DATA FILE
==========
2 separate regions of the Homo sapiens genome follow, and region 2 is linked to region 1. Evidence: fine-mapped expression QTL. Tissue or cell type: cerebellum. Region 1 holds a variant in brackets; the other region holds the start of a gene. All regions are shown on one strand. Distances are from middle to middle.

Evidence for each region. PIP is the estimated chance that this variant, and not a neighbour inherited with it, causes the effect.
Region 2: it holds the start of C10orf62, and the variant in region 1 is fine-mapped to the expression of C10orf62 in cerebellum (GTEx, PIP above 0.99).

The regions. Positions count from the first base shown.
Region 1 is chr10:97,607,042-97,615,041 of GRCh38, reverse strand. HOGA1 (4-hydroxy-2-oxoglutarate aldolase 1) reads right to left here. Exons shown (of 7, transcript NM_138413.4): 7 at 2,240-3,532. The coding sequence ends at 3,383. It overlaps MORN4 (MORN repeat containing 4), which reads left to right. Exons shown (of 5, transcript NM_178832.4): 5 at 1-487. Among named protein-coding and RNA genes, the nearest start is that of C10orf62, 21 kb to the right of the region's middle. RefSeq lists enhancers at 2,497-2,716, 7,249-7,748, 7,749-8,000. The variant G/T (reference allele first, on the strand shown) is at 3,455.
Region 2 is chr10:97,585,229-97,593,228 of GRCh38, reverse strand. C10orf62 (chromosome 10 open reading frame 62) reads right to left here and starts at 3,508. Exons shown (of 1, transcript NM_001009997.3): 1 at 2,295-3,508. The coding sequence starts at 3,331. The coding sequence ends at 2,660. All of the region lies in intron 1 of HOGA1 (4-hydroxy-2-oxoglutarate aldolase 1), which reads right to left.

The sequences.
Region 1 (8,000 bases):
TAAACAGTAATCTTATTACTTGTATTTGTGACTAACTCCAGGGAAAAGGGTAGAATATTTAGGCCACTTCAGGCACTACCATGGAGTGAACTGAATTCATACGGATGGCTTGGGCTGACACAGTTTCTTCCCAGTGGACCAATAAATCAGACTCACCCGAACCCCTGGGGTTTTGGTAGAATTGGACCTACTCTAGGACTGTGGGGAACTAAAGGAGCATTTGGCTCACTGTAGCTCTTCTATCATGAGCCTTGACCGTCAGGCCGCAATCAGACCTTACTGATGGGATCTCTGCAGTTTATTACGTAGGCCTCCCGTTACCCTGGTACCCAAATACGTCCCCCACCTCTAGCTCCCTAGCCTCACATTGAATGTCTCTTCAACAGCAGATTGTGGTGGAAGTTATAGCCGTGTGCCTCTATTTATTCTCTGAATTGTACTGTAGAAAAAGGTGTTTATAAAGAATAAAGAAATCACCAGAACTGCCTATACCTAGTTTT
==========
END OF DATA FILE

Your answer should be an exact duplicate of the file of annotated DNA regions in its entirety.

2 separate regions of the Homo sapiens genome follow, and region 2 is linked to region 1. Evidence: fine-mapped expression QTL. Tissue or cell type: cerebellum. Region 1 holds a variant in brackets; the other region holds the start of a gene. All regions are shown on one strand. Distances are from middle to middle.

Evidence for each region. PIP is the estimated chance that this variant, and not a neighbour inherited with it, causes the effect.
Region 2: it holds the start of C10orf62, and the variant in region 1 is fine-mapped to the expression of C10orf62 in cerebellum (GTEx, PIP above 0.99).

The regions. Positions count from the first base shown.
Region 1 is chr10:97,607,042-97,615,041 of GRCh38, reverse strand. HOGA1 (4-hydroxy-2-oxoglutarate aldolase 1) reads right to left here. Exons shown (of 7, transcript NM_138413.4): 7 at 2,240-3,532. The coding sequence ends at 3,383. It overlaps MORN4 (MORN repeat containing 4), which reads left to right. Exons shown (of 5, transcript NM_178832.4): 5 at 1-487. Among named protein-coding and RNA genes, the nearest start is that of C10orf62, 21 kb to the right of the region's middle. RefSeq lists enhancers at 2,497-2,716, 7,249-7,748, 7,749-8,000. The variant G/T (reference allele first, on the strand shown) is at 3,455.
Region 2 is chr10:97,585,229-97,593,228 of GRCh38, reverse strand. C10orf62 (chromosome 10 open reading frame 62) reads right to left here and starts at 3,508. Exons shown (of 1, transcript NM_001009997.3): 1 at 2,295-3,508. The coding sequence starts at 3,331. The coding sequence ends at 2,660. All of the region lies in intron 1 of HOGA1 (4-hydroxy-2-oxoglutarate aldolase 1), which reads right to left.

The sequences.
Region 1 (8,000 bases):
TAAACAGTAATCTTATTACTTGTATTTGTGACTAACTCCAGGGAAAAGGGTAGAATATTTAGGCCACTTCAGGCACTACCATGGAGTGAACTGAATTCATACGGATGGCTTGGGCTGACACAGTTTCTTCCCAGTGGACCAATAAATCAGACTCACCCGAACCCCTGGGGTTTTGGTAGAATTGGACCTACTCTAGGACTGTGGGGAACTAAAGGAGCATTTGGCTCACTGTAGCTCTTCTATCATGAGCCTTGACCGTCAGGCCGCAATCAGACCTTACTGATGGGATCTCTGCAGTTTATTACGTAGGCCTCCCGTTACCCTGGTACCCAAATACGTCCCCCACCTCTAGCTCCCTAGCCTCACATTGAATGTCTCTTCAACAGCAGATTGTGGTGGAAGTTATAGCCGTGTGCCTCTATTTATTCTCTGAATTGTACTGTAGAAAAAGGTGTTTATAAAGAATAAAGAAATCACCAGAACTGCCTATACCTAGTTTT